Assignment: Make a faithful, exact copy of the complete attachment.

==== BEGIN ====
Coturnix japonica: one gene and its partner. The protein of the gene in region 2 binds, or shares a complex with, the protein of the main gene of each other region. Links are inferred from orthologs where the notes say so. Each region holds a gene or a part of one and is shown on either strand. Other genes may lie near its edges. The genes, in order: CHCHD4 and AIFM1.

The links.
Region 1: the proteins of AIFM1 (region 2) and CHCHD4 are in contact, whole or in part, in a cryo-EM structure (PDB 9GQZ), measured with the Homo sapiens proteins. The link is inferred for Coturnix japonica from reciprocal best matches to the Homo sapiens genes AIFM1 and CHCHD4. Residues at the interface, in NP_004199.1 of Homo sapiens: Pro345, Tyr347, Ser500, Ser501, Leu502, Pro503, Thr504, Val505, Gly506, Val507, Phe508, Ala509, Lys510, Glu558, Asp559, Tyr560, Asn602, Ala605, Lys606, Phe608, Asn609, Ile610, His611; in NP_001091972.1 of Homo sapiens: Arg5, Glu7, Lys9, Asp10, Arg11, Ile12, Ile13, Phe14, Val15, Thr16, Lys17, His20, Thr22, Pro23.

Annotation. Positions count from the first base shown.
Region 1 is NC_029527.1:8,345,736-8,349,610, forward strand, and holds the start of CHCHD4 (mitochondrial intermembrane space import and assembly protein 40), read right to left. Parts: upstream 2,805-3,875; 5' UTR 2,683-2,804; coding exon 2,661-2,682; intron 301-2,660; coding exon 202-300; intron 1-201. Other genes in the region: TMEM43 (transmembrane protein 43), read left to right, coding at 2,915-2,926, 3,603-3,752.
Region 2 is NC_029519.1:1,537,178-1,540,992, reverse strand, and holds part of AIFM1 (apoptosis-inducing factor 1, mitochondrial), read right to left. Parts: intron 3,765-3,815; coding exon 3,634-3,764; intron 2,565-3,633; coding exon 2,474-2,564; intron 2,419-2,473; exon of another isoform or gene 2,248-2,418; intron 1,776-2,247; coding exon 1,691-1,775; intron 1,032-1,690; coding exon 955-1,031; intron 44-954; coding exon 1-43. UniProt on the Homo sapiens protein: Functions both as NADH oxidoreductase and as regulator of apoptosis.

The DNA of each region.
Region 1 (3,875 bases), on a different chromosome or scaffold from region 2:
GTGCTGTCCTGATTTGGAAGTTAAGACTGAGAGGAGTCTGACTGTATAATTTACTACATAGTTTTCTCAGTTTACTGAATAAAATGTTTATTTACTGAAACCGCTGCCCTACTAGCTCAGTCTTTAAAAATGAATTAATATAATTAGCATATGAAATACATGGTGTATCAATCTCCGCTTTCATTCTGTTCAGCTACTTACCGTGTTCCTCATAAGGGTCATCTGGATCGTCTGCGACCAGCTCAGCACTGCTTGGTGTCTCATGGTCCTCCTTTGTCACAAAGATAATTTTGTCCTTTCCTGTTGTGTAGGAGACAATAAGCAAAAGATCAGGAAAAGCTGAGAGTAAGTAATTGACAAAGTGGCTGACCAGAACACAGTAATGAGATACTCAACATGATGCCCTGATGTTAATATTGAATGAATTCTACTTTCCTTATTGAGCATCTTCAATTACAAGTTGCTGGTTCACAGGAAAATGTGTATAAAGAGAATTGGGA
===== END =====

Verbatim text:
Coturnix japonica: one gene and its partner. The protein of the gene in region 2 binds, or shares a complex with, the protein of the main gene of each other region. Links are inferred from orthologs where the notes say so. Each region holds a gene or a part of one and is shown on either strand. Other genes may lie near its edges. The genes, in order: CHCHD4 and AIFM1.

The links.
Region 1: the proteins of AIFM1 (region 2) and CHCHD4 are in contact, whole or in part, in a cryo-EM structure (PDB 9GQZ), measured with the Homo sapiens proteins. The link is inferred for Coturnix japonica from reciprocal best matches to the Homo sapiens genes AIFM1 and CHCHD4. Residues at the interface, in NP_004199.1 of Homo sapiens: Pro345, Tyr347, Ser500, Ser501, Leu502, Pro503, Thr504, Val505, Gly506, Val507, Phe508, Ala509, Lys510, Glu558, Asp559, Tyr560, Asn602, Ala605, Lys606, Phe608, Asn609, Ile610, His611; in NP_001091972.1 of Homo sapiens: Arg5, Glu7, Lys9, Asp10, Arg11, Ile12, Ile13, Phe14, Val15, Thr16, Lys17, His20, Thr22, Pro23.

Annotation. Positions count from the first base shown.
Region 1 is NC_029527.1:8,345,736-8,349,610, forward strand, and holds the start of CHCHD4 (mitochondrial intermembrane space import and assembly protein 40), read right to left. Parts: upstream 2,805-3,875; 5' UTR 2,683-2,804; coding exon 2,661-2,682; intron 301-2,660; coding exon 202-300; intron 1-201. Other genes in the region: TMEM43 (transmembrane protein 43), read left to right, coding at 2,915-2,926, 3,603-3,752.
Region 2 is NC_029519.1:1,537,178-1,540,992, reverse strand, and holds part of AIFM1 (apoptosis-inducing factor 1, mitochondrial), read right to left. Parts: intron 3,765-3,815; coding exon 3,634-3,764; intron 2,565-3,633; coding exon 2,474-2,564; intron 2,419-2,473; exon of another isoform or gene 2,248-2,418; intron 1,776-2,247; coding exon 1,691-1,775; intron 1,032-1,690; coding exon 955-1,031; intron 44-954; coding exon 1-43. UniProt on the Homo sapiens protein: Functions both as NADH oxidoreductase and as regulator of apoptosis.

The DNA of each region.
Region 1 (3,875 bases), on a different chromosome or scaffold from region 2:
GTGCTGTCCTGATTTGGAAGTTAAGACTGAGAGGAGTCTGACTGTATAATTTACTACATAGTTTTCTCAGTTTACTGAATAAAATGTTTATTTACTGAAACCGCTGCCCTACTAGCTCAGTCTTTAAAAATGAATTAATATAATTAGCATATGAAATACATGGTGTATCAATCTCCGCTTTCATTCTGTTCAGCTACTTACCGTGTTCCTCATAAGGGTCATCTGGATCGTCTGCGACCAGCTCAGCACTGCTTGGTGTCTCATGGTCCTCCTTTGTCACAAAGATAATTTTGTCCTTTCCTGTTGTGTAGGAGACAATAAGCAAAAGATCAGGAAAAGCTGAGAGTAAGTAATTGACAAAGTGGCTGACCAGAACACAGTAATGAGATACTCAACATGATGCCCTGATGTTAATATTGAATGAATTCTACTTTCCTTATTGAGCATCTTCAATTACAAGTTGCTGGTTCACAGGAAAATGTGTATAAAGAGAATTGGGA